CLEARWATER (FOX 13) - An Allegiant flight carrying 165 passengers and 6 crew members to Newburgh, New York, was forced to turn around just 30 minutes after departing from the St. Pete-Clearwater airport Thursday morning.
Flight 844 circled the Gulf of Mexico six times, dumping fuel along the way, before landing at the airport just before 9:00 a.m. Passengers said the pilot announced the plane was leaking hydraulic fluid.
One day of troubles becomes two
It was the second emergency landing for the Allegiant plane at PIE in as many days. Wednesday, passengers aboard the same Airbus A320 - headed to St. Pete from Moline, Illinois - made a safe emergency landing at PIE after pilots detected a leak in the hydraulic fuel line, according to Allegiant.
Allegiant said the line was replaced and the plane was put back into flight rotation. It was the same plane passengers going to Newburgh, New York boarded before 9 a.m., but were later brought back to the airport for what was thought to be the same problem.
Allegiant later said inspectors found there wasn't an issue after all.
Even so, a few passengers from the Flight 844 were reportedly too shaken to board the same Allegiant Airbus A320 plane, which was the one ultimately boarded by remaining passengers almost 9 hours later than its planned takeoff that morning. - around 5:40 p.m.
During passengers' shuffle from one plane to another, some spoke to FOX 13 News about Thursday's ordeal.
Passengers left in the middle
"I didn't really think it was a big deal, because the guy sounded calm," said Flight 844 passenger Greg Allen, who was flying back to New York after celebrating his sister's college graduation in Florida. "Then we get back and I go on Twitter. I just see these Tweets and videos and all this crazy stuff going on. Apparently it's a bigger deal than I thought," he said.
Melinda Kabreau's 11-year-old son and 70-year-old mother were also on Thursday's flight. She heard about the emergency landing through social media.
"I'm on break and scrolling through my phone and I see, 'Allegiant Flight 844 emergency landing.'" Kabreau said.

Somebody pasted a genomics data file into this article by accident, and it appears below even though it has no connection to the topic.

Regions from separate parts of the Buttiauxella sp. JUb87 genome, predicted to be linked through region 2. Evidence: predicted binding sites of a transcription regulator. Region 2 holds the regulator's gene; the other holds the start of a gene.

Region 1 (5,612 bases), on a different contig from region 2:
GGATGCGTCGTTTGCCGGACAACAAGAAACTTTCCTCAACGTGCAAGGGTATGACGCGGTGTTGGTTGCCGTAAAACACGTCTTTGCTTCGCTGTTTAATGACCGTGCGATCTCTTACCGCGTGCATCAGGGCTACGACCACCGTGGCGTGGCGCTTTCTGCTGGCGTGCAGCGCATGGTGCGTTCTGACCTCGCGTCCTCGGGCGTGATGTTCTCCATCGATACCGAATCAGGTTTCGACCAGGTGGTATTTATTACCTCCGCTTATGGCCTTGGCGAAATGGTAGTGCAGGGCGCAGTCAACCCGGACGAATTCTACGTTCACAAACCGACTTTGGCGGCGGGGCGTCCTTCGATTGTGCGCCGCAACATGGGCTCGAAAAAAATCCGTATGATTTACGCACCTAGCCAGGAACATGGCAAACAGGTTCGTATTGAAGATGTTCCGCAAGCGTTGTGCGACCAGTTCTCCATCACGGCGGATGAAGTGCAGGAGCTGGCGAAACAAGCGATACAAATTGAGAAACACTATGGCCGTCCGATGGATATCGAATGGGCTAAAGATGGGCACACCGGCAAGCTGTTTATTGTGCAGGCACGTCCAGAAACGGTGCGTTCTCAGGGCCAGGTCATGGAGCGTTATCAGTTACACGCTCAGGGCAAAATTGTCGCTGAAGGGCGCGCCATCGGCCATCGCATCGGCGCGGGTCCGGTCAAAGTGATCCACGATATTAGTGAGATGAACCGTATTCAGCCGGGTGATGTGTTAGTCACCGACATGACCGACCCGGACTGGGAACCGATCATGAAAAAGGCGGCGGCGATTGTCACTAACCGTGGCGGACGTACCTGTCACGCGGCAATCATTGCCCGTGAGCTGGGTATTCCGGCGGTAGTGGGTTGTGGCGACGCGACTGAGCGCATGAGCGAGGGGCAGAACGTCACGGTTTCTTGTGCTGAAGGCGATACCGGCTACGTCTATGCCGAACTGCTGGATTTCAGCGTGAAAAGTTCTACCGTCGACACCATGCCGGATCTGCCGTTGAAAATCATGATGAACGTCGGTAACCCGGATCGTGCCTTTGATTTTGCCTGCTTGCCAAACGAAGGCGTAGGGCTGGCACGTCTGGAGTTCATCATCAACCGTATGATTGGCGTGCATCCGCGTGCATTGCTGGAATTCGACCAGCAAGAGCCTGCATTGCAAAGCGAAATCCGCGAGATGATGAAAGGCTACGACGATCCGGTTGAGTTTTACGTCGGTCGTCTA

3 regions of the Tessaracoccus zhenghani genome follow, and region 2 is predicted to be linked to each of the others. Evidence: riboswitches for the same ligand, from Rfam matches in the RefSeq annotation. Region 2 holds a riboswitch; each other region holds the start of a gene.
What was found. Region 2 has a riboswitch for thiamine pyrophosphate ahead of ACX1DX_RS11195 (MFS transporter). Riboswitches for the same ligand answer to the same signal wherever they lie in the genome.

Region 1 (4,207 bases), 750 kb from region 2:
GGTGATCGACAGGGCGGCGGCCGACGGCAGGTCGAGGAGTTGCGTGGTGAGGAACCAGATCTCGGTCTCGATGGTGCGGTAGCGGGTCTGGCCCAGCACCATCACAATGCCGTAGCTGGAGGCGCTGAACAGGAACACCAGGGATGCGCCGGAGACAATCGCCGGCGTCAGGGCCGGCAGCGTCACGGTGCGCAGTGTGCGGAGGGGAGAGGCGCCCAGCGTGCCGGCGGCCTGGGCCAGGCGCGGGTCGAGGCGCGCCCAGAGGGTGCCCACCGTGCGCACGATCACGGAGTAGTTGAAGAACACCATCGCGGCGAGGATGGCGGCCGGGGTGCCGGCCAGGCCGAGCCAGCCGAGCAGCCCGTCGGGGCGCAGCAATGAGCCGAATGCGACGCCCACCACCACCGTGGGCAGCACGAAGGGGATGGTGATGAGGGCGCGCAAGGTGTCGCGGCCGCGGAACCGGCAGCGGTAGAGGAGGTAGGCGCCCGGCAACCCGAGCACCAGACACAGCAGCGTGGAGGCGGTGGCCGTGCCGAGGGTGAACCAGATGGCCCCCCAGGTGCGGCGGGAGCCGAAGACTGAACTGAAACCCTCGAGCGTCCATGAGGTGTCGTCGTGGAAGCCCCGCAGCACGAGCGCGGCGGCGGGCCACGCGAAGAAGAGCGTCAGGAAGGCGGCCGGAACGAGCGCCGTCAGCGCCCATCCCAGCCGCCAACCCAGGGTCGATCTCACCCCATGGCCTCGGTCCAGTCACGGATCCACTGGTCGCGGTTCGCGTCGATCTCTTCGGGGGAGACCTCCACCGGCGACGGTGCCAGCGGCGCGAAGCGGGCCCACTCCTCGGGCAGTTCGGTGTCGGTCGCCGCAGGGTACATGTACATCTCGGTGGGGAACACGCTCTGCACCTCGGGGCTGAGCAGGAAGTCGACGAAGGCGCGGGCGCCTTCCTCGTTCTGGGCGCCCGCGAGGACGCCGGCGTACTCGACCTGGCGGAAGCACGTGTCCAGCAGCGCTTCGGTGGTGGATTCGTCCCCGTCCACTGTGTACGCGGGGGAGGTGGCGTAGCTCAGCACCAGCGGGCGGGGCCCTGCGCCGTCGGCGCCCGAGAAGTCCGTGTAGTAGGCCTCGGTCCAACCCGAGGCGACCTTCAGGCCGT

Then her son called "crying hysterically" once the plane landed.
"I'm shaking. I'm petrified. I just wanted to see my son, and they would not let me see my son," she said. "Don't fly Allegiant at all. It's cheap, but you're going to have to go through this... I'd rather fly another plane. I'd rather pay $300 than fly Allegiant."
A history of problems
Thursday's flight was the third reported problem with an Allegiant plane this week. Aside from incidents Wednesday and Thursday; a Monday flight from Orlando to North Carolina was forced to turn back to the airport because of a number of issues, including electrical problems.
Adding to the list, the airline has had a series of mechanical issues and emergency landings over the past year, prompting the FAA in April to start a review of the airline - two years ahead of its regularly-scheduled review.
The FAA report could be released in July.
But new records obtained by FOX 13 in a Freedom of Information Act request show the Federal Aviation Administration's enforcement arm has handled 11 violations by Allegiant between January 2015 and March of this year.
At least eight of the cases resulted in formal reprimands, which came to Allegiant as a warning letter.
Most were mechanically-related emergency landings, flight diversions or aborted take offs - including a July flight where pilots were forced to land at a closed North Dakota airport after the plane ran dangerously low on fuel with passengers on board.
A statement from Allegiant blamed a "mechanical issue" for Thursday's incident:
"The safety of our passengers and crew is our highest priority, and our primary focus is accommodating any immediate needs they may have," the statement continued. "Our mechanics will do a thorough investigation of the aircraft to diagnosis and repair the issue. We are currently working to ensure we can get passengers to their destination as soon as possible, and will update affected passengers as we have more information regarding new departure times."